What’s up with Ward 21?

When it comes to public space, Joe Mihevc is going in for seconds.

The Councillor was kind enough to join us for pizza to talk about his ward. While we dined, him and his partner shared their experiences in the political and urban development of the community. As the conversation progressed, Mihevc let it slip that he had big plans for a space just around the corner from the restaurant.

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Joe showing us the space’s potential.

A local church has been struggling with falling congregation numbers. The space, in a prime location, boasts a beautiful stage, which is often used by many community groups currently unaffiliated with the church itself. Mihevc, understanding that eventually the space will likely be transformed, is already devising a plan: more dynamic public space. His proposal is bold: child care, multi-faith programs, theatre organizations, affordable housing – all right on St. Clair Avenue. In addition to public space, St Clair is notably in need of some new cycling infrastructure, which Joe also discussed with us.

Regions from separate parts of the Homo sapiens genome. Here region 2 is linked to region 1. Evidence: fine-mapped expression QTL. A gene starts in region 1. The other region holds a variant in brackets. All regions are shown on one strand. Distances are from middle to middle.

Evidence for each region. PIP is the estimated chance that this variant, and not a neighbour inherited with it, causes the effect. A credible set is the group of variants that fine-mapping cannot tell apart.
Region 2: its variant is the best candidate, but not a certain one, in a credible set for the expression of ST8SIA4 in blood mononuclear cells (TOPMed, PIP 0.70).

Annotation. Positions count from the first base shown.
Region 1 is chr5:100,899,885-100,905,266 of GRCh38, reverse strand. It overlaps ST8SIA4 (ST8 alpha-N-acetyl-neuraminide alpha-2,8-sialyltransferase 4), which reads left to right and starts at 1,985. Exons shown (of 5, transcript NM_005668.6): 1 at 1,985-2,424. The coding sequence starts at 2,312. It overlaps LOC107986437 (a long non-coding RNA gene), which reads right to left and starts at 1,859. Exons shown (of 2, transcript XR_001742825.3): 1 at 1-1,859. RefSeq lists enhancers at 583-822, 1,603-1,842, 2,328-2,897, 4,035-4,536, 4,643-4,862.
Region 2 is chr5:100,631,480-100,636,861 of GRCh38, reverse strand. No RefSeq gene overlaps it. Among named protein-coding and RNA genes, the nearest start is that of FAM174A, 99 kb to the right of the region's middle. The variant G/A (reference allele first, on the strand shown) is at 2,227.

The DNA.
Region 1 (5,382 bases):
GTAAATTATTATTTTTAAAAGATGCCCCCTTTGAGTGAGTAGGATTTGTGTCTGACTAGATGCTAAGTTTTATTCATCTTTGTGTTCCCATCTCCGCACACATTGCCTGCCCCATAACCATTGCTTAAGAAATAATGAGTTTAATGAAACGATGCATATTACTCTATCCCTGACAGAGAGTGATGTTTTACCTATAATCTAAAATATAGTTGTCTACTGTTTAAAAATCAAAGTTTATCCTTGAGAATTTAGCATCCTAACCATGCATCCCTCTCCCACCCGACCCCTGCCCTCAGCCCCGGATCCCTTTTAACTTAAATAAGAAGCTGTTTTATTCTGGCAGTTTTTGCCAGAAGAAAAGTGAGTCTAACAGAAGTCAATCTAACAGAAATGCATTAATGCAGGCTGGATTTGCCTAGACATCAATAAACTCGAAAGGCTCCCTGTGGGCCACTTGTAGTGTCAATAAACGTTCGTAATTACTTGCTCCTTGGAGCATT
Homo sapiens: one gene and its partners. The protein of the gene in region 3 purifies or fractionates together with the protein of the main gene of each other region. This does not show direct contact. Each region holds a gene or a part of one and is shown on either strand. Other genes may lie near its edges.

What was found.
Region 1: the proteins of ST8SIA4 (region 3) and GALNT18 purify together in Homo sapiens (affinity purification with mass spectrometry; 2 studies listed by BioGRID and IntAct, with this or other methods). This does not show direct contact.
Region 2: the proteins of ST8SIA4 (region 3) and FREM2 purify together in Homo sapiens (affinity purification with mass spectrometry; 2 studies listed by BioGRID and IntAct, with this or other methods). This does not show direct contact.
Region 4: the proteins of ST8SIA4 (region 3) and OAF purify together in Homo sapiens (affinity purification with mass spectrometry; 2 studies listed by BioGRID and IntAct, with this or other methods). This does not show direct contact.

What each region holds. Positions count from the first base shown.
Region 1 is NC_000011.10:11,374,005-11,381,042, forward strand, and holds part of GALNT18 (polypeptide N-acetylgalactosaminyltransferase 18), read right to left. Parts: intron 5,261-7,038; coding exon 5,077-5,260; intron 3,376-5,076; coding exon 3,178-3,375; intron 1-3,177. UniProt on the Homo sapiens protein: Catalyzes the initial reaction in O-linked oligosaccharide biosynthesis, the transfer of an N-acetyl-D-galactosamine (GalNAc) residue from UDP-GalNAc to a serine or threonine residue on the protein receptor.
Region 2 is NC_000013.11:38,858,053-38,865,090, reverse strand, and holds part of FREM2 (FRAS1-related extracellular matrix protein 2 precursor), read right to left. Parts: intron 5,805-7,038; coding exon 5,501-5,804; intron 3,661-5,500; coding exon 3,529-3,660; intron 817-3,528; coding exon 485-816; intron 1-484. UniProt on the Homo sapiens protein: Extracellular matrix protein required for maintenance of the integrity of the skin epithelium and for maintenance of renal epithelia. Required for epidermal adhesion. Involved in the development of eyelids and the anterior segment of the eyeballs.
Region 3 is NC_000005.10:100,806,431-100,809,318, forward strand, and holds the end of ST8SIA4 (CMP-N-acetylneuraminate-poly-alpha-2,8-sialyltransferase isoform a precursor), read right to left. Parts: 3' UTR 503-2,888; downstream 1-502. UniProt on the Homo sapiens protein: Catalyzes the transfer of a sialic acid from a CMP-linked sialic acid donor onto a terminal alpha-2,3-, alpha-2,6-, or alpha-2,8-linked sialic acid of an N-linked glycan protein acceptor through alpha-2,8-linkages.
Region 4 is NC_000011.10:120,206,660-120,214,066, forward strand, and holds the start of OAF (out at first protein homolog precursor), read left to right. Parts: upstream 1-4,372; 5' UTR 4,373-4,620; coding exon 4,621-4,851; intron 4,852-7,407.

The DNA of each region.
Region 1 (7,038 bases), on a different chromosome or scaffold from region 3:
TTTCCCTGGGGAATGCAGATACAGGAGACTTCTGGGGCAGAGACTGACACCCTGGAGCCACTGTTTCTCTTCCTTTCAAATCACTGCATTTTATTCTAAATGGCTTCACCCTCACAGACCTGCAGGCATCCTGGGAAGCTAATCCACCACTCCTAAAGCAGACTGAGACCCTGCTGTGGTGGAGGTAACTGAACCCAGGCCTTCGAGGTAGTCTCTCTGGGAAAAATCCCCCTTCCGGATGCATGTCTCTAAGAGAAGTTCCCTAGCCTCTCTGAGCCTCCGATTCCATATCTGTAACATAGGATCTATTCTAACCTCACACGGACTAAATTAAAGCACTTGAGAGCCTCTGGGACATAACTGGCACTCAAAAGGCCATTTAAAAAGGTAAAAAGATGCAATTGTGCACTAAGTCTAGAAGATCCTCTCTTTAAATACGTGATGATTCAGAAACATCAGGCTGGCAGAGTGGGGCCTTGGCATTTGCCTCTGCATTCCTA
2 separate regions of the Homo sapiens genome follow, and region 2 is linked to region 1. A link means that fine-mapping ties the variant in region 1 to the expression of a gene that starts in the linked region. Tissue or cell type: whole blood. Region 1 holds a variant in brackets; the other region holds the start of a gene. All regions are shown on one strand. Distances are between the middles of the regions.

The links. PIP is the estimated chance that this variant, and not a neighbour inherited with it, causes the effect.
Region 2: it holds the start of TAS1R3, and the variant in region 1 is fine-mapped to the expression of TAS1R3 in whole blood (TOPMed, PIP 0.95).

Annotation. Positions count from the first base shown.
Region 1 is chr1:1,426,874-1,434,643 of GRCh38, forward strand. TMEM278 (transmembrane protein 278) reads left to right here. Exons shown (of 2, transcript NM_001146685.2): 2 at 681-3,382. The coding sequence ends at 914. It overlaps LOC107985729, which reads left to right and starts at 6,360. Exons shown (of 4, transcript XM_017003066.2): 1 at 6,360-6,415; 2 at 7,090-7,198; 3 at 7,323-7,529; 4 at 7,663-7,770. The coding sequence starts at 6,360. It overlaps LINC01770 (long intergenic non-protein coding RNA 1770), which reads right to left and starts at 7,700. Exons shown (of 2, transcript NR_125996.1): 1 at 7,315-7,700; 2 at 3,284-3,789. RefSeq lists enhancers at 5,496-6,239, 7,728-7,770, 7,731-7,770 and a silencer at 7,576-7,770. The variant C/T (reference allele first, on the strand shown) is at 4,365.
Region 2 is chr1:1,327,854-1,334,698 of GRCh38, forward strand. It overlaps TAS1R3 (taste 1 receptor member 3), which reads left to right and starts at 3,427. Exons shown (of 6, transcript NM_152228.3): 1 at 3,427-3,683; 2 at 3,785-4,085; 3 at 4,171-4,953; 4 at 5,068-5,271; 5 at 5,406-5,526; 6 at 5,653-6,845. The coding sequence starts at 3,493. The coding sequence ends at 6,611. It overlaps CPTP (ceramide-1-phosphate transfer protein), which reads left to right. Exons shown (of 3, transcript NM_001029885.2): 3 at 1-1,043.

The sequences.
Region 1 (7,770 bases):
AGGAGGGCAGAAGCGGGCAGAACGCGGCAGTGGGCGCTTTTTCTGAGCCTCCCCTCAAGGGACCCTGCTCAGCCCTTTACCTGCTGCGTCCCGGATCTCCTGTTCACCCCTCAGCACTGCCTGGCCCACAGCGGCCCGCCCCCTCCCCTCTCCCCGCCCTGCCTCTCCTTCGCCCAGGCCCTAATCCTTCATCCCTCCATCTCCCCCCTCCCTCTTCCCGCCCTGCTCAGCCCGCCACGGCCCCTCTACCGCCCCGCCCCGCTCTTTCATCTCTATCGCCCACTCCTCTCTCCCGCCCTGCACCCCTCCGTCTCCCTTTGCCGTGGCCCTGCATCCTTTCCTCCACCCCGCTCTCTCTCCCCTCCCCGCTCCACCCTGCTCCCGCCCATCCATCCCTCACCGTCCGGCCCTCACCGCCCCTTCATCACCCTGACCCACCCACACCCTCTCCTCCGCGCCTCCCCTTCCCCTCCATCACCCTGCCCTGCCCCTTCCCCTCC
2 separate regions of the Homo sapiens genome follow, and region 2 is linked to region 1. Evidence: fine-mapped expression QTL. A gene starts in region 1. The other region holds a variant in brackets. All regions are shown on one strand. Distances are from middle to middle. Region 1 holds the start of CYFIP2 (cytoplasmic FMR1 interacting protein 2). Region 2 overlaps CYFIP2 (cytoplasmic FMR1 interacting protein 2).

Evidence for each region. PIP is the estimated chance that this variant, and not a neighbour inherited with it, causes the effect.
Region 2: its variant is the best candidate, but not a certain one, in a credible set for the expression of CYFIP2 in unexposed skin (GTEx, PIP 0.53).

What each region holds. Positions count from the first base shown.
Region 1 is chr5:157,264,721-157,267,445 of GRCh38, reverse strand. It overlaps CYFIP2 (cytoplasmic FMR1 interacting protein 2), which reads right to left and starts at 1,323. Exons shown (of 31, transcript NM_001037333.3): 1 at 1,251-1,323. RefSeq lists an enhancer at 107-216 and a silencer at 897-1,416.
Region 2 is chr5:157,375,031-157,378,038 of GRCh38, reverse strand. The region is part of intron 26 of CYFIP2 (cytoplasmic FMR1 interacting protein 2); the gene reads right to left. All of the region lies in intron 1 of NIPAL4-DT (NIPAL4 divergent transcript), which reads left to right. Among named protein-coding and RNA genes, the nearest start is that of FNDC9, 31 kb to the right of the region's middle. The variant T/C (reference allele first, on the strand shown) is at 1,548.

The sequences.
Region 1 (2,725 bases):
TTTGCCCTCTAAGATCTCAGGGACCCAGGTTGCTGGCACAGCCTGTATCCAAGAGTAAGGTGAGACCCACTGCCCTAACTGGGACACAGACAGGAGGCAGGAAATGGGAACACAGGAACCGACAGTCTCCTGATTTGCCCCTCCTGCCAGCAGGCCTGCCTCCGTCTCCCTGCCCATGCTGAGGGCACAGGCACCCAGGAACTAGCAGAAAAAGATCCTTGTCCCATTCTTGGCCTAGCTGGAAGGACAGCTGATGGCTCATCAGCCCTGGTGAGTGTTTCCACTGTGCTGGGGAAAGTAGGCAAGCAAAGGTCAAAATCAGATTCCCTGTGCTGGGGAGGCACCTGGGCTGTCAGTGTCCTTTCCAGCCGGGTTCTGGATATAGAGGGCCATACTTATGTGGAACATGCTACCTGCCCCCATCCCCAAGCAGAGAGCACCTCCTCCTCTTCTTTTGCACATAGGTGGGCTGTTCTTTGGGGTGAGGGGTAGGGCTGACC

His plans for this church are not pie-in-the-sky – he’s done this before, just a few short blocks away.

After the successful 2008 transformation of the Wychwood streetcar maintenance facility into a vibrant, multi-use community hub, Mihevc watched as the neighborhood come alive. People gather from all over the city to participate in activities year-round. Artscape, a non-profit that runs the space, has proven to be a worthy host; arts programs and a community gallery make The Wychwood Barns unique.